19th of March 2016: 62 people die in the airplane crash of the flyDubai Boeing 737 near the Russian airport Rostov.
What happened? The weather was pretty bad. The pilots cancelled the first landing attempt due to strong turbulence and went into a holding pattern for two hours before making another attempt which they also aborted. Soon after trying to land for the second time the pilots allegedly lost control over the aircraft which then descended rapidly and crashed to the ground.
23rd January 2012: a shock wave goes through Germany. The drugstore chain Schlecker announces bankruptcy, and as a result, over 30,000 people lose their jobs.
At first sight, these two dramatic events have nothing to do with each other.
I do not want to speculate whether the crash in Rostov happened due to technical defects or human error. The investigation will clarify this. Nor do I want to judge Schlecker’s business strategy, again, others will be more capable of doing so. I am interested in something else. What ensued before? What happened before the crash, what happened before the bankruptcy?
Losses in the hundreds of millions – what took Schlecker so long to finally react to the problem? Why did the pilots stay in a holding pattern for two hours? Two hours in which they burned valuable fuel! Why did they put themselves in such dire straits?
In aviation, there is nothing unusual about a holding pattern. Whoever, on the approach to Frankfurt, had the chance to admire the Spessart from the air for half an hour, knows what a holding pattern is. Too many planes trying to land at the same airport at the same time, the weather is poor, these are all valid reasons why traffic control may command the aircraft to stay on hold. And all this is very safe. However, one must be mindful of a further key-component: the remaining fuel in the tank, which is running low!
Basically, the aircraft fuel is always calculated to last for a possible diversion to another airport, and there must be additional contingency fuel on board as a back-up for at least 45 min to cover all eventualities. But no one prepares for or anticipates a two-hour long holding pattern, especially not if the next suitable airport is only 40 minutes away.
Not to decide is also a decision – but unfortunately, one with a deadly psychological component: we believe doing nothing will prevent anything bad happening to us.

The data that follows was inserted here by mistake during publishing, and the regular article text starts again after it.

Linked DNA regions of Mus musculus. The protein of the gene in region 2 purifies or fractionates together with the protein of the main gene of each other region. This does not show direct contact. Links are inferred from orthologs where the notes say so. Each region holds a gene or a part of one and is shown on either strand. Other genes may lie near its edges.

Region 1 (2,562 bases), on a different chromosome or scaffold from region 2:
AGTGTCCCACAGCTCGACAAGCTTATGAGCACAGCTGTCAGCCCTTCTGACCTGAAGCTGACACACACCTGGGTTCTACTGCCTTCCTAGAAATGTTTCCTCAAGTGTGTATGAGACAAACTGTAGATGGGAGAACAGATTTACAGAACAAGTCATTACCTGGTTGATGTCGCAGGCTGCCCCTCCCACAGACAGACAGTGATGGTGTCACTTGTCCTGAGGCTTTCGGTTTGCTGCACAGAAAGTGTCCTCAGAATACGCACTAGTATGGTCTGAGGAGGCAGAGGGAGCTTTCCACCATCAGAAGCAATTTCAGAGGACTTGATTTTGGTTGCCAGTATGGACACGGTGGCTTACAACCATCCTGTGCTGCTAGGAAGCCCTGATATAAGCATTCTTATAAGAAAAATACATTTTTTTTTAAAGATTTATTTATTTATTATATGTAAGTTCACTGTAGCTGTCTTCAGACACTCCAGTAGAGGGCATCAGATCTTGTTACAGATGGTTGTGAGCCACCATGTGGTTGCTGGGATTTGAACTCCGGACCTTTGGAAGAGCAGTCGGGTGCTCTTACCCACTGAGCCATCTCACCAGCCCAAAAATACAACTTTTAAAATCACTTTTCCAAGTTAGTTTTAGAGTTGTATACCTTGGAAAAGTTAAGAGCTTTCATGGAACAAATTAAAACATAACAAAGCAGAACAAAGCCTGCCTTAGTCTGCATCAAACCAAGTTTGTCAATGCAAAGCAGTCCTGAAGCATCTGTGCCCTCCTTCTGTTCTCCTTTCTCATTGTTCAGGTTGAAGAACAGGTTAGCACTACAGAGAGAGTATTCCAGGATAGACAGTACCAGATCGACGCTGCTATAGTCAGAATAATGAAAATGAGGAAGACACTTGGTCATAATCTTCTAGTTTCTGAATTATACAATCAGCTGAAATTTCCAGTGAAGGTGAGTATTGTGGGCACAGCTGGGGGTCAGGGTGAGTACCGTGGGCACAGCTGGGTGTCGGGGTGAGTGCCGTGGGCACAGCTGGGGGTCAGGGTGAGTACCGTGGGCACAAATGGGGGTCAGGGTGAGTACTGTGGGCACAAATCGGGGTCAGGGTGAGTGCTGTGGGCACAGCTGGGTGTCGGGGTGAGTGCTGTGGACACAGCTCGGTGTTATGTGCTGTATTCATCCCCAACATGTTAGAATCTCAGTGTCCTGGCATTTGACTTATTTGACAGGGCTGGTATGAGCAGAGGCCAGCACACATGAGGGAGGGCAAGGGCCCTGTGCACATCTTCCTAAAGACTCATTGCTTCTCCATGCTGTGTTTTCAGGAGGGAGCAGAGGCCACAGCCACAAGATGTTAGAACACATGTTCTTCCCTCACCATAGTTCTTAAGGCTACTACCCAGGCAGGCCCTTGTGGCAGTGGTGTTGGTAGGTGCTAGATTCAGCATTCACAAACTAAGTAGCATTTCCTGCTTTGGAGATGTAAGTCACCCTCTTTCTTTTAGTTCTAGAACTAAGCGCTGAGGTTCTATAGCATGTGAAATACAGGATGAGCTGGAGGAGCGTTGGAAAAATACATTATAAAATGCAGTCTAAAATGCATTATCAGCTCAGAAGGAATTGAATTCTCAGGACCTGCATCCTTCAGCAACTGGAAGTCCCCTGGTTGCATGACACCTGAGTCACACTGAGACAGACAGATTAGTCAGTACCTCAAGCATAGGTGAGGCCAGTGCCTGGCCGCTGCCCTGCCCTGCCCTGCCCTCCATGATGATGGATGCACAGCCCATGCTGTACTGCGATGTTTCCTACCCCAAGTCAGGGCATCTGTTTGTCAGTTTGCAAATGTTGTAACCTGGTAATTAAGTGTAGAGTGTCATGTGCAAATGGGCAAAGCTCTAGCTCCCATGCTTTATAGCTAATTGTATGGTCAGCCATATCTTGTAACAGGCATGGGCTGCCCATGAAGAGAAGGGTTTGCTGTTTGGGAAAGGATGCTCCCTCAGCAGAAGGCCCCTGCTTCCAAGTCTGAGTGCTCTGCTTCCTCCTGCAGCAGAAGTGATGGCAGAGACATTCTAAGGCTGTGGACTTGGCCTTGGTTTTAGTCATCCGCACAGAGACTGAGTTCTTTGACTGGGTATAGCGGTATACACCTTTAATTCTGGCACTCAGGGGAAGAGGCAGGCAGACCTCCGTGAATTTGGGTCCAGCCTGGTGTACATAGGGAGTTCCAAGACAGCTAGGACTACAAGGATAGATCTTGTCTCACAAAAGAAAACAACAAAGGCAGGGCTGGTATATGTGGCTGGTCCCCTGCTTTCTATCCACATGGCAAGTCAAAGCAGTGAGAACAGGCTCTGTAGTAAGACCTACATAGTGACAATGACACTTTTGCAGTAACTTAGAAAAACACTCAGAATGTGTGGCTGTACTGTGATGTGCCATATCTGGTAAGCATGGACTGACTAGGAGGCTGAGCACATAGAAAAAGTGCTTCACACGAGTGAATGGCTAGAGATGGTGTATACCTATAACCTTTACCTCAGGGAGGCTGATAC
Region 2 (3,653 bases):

At first, all your options are still open, but the longer you stay in a holding pattern, the more your choices will diminish until you are finally forced to land wherever you are. A diversion becomes impossible due to lack of resources – not enough fuel for the aircraft, or lack of liquidity in the business.
I am not advocating for blind action taking. It is often a suitable option to “sit and wait” things out, but we must be aware that waiting also has consequences. Because we consume our resources, our competitors can strengthen their position, the fellow student gets the job I had my eyes on – and all this is happening while we are waiting and do nothing.
There is old aviation wisdom which says “stay ahead of the aircraft” – make sure your plane will never fly you to a place which you have not yet explored with your brain.
An aircraft is moving distinctively fast, and to permanently plan ahead is, therefore, essential for survival. But what about companies or our personal lives? Of course, nearly everyone does target planning, but for worst-case scenarios, we are not prepared. We often close our eyes to what we do not want to see.
Yet, the solution could be relatively simple: Create a concrete target plan. What precisely do you want to achieve? When do you want to achieve it and in which quality or form? Afterward, make a risk assessment. What could happen? What could hinder you? Which problems could you encounter?
Thirdly, consider your options and which alternatives you have. Which plan B can you pursue, which other option can you take? Most of you will have come this far, but the final step is crucial. Take a look at all your options in terms of time and decide which ones are time critical.
Do you improve your prospects and minimize the risks by deciding to do nothing and when will you reach the turning point where you no longer can but must act?
Again, nothing new actually, but yet, this one easy technique from professional aviation can determine how well you are equipped for the future.